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Turkey military fires on Tal Abyad in northern Syria, killing at least one HXP member

At least one person was killed and another injured after Turkey’s armed forces fired into northern Syria on Tuesday, October 30.

The firing, which reportedly began around 9 p.m. and targeted Tal Abyad, killed at least one member of the HXP, the conscripted Self-Defense Forces of the self-declared Democratic Federation of Northern Syria. At least one other HXP member was injured.

Tal Abyad, also known as Gire Spi, is a town on the Turkey-Syria border, around 80 km (50 miles) north of Raqqa.

ANHA news agency, which is close to the predominantly Kurdish People’s Protection Units (YPG), reported a military source as saying the firing came from a Cobra military vehicle and targeted the border gate.

The Otokar Cobra is a family of light armored vehicles which incorporate some mechanical components of the American Humvee vehicle. It can be fitted with a turret produced by the Israel’s Rafael, and can carry a 12.7mm machine gun, 20mm cannon, anti-tank guided missiles, or surface-to-air missiles.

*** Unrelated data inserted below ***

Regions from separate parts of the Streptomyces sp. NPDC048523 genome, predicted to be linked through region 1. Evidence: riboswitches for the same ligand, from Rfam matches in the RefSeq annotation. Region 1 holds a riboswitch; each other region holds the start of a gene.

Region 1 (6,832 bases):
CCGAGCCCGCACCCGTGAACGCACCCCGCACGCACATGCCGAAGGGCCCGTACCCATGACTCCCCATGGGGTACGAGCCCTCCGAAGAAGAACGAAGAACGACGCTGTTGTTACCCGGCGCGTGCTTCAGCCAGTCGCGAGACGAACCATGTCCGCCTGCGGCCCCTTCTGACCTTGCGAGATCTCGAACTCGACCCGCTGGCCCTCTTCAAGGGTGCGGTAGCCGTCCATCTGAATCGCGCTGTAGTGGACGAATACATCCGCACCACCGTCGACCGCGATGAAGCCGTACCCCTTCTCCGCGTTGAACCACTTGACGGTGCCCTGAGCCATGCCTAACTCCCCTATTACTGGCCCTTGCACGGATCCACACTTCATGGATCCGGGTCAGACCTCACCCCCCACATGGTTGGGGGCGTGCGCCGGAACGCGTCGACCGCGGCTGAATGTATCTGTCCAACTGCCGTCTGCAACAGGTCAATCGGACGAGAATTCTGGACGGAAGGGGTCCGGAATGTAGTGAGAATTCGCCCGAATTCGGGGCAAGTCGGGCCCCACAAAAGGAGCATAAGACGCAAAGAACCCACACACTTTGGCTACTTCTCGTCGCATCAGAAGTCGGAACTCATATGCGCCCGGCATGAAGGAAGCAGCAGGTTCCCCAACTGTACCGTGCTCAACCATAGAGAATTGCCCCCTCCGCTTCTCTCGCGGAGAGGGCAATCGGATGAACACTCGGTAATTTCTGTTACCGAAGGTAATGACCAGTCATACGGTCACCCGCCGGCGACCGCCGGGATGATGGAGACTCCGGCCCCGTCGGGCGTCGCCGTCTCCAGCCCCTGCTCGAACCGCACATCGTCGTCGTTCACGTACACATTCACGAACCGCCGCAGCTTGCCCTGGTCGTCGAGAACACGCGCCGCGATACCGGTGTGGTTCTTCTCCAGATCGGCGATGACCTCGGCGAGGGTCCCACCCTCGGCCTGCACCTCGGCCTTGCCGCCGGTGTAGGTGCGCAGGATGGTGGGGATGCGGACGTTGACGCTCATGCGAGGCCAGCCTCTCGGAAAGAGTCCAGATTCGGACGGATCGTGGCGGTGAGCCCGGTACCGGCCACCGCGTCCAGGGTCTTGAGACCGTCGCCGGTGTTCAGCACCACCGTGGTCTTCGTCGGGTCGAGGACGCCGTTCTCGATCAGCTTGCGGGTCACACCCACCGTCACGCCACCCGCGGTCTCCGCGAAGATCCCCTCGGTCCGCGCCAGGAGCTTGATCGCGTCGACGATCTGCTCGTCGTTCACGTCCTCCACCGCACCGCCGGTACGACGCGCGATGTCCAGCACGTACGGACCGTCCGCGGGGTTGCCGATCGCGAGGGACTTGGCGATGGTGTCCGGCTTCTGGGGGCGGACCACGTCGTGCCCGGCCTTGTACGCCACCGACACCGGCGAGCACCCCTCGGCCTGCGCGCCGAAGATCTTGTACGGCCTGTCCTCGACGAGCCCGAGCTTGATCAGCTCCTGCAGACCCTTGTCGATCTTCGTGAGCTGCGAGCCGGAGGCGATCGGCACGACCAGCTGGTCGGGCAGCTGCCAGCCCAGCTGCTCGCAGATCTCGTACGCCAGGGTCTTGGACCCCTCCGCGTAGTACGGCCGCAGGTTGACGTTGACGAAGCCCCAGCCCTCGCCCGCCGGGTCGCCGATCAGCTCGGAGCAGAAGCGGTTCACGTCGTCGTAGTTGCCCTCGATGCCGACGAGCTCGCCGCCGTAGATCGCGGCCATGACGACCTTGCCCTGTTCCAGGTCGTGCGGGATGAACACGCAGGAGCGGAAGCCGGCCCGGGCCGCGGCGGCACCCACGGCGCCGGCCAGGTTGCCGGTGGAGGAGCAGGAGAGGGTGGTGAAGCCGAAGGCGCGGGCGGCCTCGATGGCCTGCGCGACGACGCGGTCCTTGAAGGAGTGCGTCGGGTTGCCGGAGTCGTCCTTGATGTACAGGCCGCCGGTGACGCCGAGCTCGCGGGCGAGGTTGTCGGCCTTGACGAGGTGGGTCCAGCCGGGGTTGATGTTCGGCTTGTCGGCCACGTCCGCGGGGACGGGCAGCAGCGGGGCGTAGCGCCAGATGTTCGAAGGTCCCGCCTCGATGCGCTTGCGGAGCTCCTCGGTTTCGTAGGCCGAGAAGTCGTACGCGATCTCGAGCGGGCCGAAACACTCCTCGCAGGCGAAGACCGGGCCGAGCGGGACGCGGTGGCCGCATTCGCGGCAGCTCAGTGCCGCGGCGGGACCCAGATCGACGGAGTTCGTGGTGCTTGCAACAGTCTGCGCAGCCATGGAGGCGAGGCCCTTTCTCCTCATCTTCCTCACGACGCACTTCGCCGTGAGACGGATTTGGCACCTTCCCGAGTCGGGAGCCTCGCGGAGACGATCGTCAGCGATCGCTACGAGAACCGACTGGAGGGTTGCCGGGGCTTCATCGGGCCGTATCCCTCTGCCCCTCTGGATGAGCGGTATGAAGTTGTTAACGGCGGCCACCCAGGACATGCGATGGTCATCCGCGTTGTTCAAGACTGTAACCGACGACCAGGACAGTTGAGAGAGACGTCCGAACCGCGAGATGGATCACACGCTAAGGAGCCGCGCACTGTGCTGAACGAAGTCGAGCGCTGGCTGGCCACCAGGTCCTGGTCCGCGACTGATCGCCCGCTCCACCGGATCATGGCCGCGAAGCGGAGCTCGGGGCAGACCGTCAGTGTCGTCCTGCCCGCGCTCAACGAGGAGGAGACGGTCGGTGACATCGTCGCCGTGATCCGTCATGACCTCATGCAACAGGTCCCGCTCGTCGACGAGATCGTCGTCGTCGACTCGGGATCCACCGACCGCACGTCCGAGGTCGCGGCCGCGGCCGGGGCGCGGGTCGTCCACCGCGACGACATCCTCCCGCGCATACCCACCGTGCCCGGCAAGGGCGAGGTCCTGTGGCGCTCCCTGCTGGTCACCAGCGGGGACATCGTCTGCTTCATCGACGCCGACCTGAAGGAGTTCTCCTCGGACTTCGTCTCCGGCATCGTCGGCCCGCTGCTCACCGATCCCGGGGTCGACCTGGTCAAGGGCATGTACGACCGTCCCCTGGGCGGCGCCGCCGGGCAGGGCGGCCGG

The cross-border firing comes days after Turkish military shelled territory controlled by the Syrian Democratic Forces west of the Euphrates on Sunday, killing an HXP member. According to Turkey’s state-run Anadolu news agency, that shelling targeted the YPG. It struck around 2 km (1.2 miles) east of Jarablus, the main administrative center in the area of Syria controlled by Turkey and Turkey-backed Syrian opposition fighters.

Also on Tuesday, President Recep Tayyip Erdogan said that Turkey has completed planning for a new military operation in northern Syria to “destroy” the YPG.

Erdogan has repeatedly threatened to launch a new offensive in Syria east of the Euphrates to take DFNS territory as far as the Iraq border in the east.

On Friday Erdogan said he was giving a “final warning” to those who endanger Turkey’s borders.

Turkey has launched two offensives west of the Euphrates since 2016.

Operation Euphrates Shield captured Islamic State-held territory to the west of the river and prevented the SDF from expanding territory it had captured from the jihadists around Manbij.

Earlier this year, Turkish military forces backed Syrian opposition fighters to retake the western Efrin region from the YPG in a two-month air and ground offensive called Operation Olive Branch. There was no ISIS presence in Efrin.

The YPG is considered by the Turkish government to be inextricably linked to the outlawed Kurdistan Workers’ Party (PKK), which has waged a decades-long insurgency in Turkey, and is designated as a terror group by Turkey and its Western allies.

But the YPG is not a proscribed organization in the United Kingdom, United States or European Union and is a key component of the U.S.-led Coalition-backed SDF alliance which is waging a successful campaign against ISIS in Syria.

Washington’s support of the YPG remains a major point of contention between the U.S. and Turkey, NATO allies who have seen relations deteriorate over the last two years.

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